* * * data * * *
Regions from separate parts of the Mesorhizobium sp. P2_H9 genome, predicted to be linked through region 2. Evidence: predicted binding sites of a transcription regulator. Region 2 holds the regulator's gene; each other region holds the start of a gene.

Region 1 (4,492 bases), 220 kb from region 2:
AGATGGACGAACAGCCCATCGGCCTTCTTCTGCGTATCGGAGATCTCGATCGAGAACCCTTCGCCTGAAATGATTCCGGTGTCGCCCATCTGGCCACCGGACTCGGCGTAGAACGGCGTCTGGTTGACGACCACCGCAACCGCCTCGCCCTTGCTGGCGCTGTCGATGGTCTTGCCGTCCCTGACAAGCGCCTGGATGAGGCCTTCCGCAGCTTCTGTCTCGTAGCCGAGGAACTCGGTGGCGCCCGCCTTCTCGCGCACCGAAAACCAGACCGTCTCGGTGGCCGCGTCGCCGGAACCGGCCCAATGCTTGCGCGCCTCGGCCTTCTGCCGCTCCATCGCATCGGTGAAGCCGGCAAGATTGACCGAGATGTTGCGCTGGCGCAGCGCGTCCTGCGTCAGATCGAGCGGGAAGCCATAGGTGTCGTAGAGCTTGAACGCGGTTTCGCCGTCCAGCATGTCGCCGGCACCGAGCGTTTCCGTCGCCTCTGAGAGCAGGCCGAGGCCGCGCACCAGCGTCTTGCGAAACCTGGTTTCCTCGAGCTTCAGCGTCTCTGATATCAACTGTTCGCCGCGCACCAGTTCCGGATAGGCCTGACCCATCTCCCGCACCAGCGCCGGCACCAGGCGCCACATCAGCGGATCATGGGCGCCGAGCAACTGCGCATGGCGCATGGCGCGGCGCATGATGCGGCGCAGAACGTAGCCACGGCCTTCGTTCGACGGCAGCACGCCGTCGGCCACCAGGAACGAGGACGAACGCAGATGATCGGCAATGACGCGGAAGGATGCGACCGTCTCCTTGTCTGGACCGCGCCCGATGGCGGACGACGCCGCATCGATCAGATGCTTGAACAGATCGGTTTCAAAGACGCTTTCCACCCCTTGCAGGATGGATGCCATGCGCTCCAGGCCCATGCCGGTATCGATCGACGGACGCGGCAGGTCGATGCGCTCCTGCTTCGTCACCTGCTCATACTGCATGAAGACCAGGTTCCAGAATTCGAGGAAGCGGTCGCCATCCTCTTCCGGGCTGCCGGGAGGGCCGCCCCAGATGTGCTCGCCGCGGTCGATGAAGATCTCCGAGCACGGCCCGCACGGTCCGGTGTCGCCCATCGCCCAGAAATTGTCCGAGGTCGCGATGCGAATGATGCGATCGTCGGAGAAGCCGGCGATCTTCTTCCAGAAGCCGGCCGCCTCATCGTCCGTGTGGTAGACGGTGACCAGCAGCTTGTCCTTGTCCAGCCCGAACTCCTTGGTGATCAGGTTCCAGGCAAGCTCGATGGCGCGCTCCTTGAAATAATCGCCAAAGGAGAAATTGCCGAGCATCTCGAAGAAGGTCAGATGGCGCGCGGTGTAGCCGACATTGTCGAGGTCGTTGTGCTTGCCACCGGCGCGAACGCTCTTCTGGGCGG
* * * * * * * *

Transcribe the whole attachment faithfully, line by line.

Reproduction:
Regions from separate parts of the Mesorhizobium sp. P2_H9 genome, predicted to be linked through region 2. Evidence: predicted binding sites of a transcription regulator. Region 2 holds the regulator's gene; each other region holds the start of a gene.

Region 1 (4,492 bases), 220 kb from region 2:
AGATGGACGAACAGCCCATCGGCCTTCTTCTGCGTATCGGAGATCTCGATCGAGAACCCTTCGCCTGAAATGATTCCGGTGTCGCCCATCTGGCCACCGGACTCGGCGTAGAACGGCGTCTGGTTGACGACCACCGCAACCGCCTCGCCCTTGCTGGCGCTGTCGATGGTCTTGCCGTCCCTGACAAGCGCCTGGATGAGGCCTTCCGCAGCTTCTGTCTCGTAGCCGAGGAACTCGGTGGCGCCCGCCTTCTCGCGCACCGAAAACCAGACCGTCTCGGTGGCCGCGTCGCCGGAACCGGCCCAATGCTTGCGCGCCTCGGCCTTCTGCCGCTCCATCGCATCGGTGAAGCCGGCAAGATTGACCGAGATGTTGCGCTGGCGCAGCGCGTCCTGCGTCAGATCGAGCGGGAAGCCATAGGTGTCGTAGAGCTTGAACGCGGTTTCGCCGTCCAGCATGTCGCCGGCACCGAGCGTTTCCGTCGCCTCTGAGAGCAGGCCGAGGCCGCGCACCAGCGTCTTGCGAAACCTGGTTTCCTCGAGCTTCAGCGTCTCTGATATCAACTGTTCGCCGCGCACCAGTTCCGGATAGGCCTGACCCATCTCCCGCACCAGCGCCGGCACCAGGCGCCACATCAGCGGATCATGGGCGCCGAGCAACTGCGCATGGCGCATGGCGCGGCGCATGATGCGGCGCAGAACGTAGCCACGGCCTTCGTTCGACGGCAGCACGCCGTCGGCCACCAGGAACGAGGACGAACGCAGATGATCGGCAATGACGCGGAAGGATGCGACCGTCTCCTTGTCTGGACCGCGCCCGATGGCGGACGACGCCGCATCGATCAGATGCTTGAACAGATCGGTTTCAAAGACGCTTTCCACCCCTTGCAGGATGGATGCCATGCGCTCCAGGCCCATGCCGGTATCGATCGACGGACGCGGCAGGTCGATGCGCTCCTGCTTCGTCACCTGCTCATACTGCATGAAGACCAGGTTCCAGAATTCGAGGAAGCGGTCGCCATCCTCTTCCGGGCTGCCGGGAGGGCCGCCCCAGATGTGCTCGCCGCGGTCGATGAAGATCTCCGAGCACGGCCCGCACGGTCCGGTGTCGCCCATCGCCCAGAAATTGTCCGAGGTCGCGATGCGAATGATGCGATCGTCGGAGAAGCCGGCGATCTTCTTCCAGAAGCCGGCCGCCTCATCGTCCGTGTGGTAGACGGTGACCAGCAGCTTGTCCTTGTCCAGCCCGAACTCCTTGGTGATCAGGTTCCAGGCAAGCTCGATGGCGCGCTCCTTGAAATAATCGCCAAAGGAGAAATTGCCGAGCATCTCGAAGAAGGTCAGATGGCGCGCGGTGTAGCCGACATTGTCGAGGTCGTTGTGCTTGCCACCGGCGCGAACGCTCTTCTGGGCGG